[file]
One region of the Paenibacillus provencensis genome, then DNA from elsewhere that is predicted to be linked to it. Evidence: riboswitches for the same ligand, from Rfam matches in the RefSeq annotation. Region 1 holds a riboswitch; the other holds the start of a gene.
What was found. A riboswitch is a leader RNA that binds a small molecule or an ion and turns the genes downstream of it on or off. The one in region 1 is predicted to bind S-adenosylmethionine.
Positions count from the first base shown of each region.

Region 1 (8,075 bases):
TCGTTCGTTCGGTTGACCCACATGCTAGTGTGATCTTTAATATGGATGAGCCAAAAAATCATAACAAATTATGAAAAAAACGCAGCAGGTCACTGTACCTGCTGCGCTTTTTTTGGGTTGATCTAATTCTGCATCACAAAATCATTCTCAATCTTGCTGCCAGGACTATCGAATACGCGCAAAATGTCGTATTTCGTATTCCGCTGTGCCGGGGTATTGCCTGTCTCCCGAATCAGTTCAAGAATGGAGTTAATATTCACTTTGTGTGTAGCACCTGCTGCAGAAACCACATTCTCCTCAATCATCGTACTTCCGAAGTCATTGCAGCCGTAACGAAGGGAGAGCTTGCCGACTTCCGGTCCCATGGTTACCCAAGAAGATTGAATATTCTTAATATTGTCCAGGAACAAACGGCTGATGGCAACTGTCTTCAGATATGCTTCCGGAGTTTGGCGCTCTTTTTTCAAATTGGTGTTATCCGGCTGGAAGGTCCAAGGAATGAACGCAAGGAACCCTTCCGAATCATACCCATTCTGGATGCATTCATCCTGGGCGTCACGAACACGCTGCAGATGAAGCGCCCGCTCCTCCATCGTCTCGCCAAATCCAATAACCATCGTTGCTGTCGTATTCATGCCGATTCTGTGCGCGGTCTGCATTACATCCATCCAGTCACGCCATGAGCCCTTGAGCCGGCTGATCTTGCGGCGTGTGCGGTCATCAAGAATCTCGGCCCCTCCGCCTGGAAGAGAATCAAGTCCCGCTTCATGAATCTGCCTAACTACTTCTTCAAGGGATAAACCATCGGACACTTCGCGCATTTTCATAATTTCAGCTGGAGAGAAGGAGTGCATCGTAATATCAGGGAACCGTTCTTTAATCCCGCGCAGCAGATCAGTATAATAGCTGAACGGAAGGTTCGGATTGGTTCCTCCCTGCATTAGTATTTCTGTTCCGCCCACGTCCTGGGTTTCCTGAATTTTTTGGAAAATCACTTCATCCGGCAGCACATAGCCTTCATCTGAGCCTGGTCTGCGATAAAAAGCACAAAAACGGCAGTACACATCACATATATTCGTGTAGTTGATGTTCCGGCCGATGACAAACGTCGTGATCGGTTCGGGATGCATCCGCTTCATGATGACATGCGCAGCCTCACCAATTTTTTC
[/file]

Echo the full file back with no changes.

One region of the Paenibacillus provencensis genome, then DNA from elsewhere that is predicted to be linked to it. Evidence: riboswitches for the same ligand, from Rfam matches in the RefSeq annotation. Region 1 holds a riboswitch; the other holds the start of a gene.
What was found. A riboswitch is a leader RNA that binds a small molecule or an ion and turns the genes downstream of it on or off. The one in region 1 is predicted to bind S-adenosylmethionine.
Positions count from the first base shown of each region.

Region 1 (8,075 bases):
TCGTTCGTTCGGTTGACCCACATGCTAGTGTGATCTTTAATATGGATGAGCCAAAAAATCATAACAAATTATGAAAAAAACGCAGCAGGTCACTGTACCTGCTGCGCTTTTTTTGGGTTGATCTAATTCTGCATCACAAAATCATTCTCAATCTTGCTGCCAGGACTATCGAATACGCGCAAAATGTCGTATTTCGTATTCCGCTGTGCCGGGGTATTGCCTGTCTCCCGAATCAGTTCAAGAATGGAGTTAATATTCACTTTGTGTGTAGCACCTGCTGCAGAAACCACATTCTCCTCAATCATCGTACTTCCGAAGTCATTGCAGCCGTAACGAAGGGAGAGCTTGCCGACTTCCGGTCCCATGGTTACCCAAGAAGATTGAATATTCTTAATATTGTCCAGGAACAAACGGCTGATGGCAACTGTCTTCAGATATGCTTCCGGAGTTTGGCGCTCTTTTTTCAAATTGGTGTTATCCGGCTGGAAGGTCCAAGGAATGAACGCAAGGAACCCTTCCGAATCATACCCATTCTGGATGCATTCATCCTGGGCGTCACGAACACGCTGCAGATGAAGCGCCCGCTCCTCCATCGTCTCGCCAAATCCAATAACCATCGTTGCTGTCGTATTCATGCCGATTCTGTGCGCGGTCTGCATTACATCCATCCAGTCACGCCATGAGCCCTTGAGCCGGCTGATCTTGCGGCGTGTGCGGTCATCAAGAATCTCGGCCCCTCCGCCTGGAAGAGAATCAAGTCCCGCTTCATGAATCTGCCTAACTACTTCTTCAAGGGATAAACCATCGGACACTTCGCGCATTTTCATAATTTCAGCTGGAGAGAAGGAGTGCATCGTAATATCAGGGAACCGTTCTTTAATCCCGCGCAGCAGATCAGTATAATAGCTGAACGGAAGGTTCGGATTGGTTCCTCCCTGCATTAGTATTTCTGTTCCGCCCACGTCCTGGGTTTCCTGAATTTTTTGGAAAATCACTTCATCCGGCAGCACATAGCCTTCATCTGAGCCTGGTCTGCGATAAAAAGCACAAAAACGGCAGTACACATCACATATATTCGTGTAGTTGATGTTCCGGCCGATGACAAACGTCGTGATCGGTTCGGGATGCATCCGCTTCATGATGACATGCGCAGCCTCACCAATTTTTTC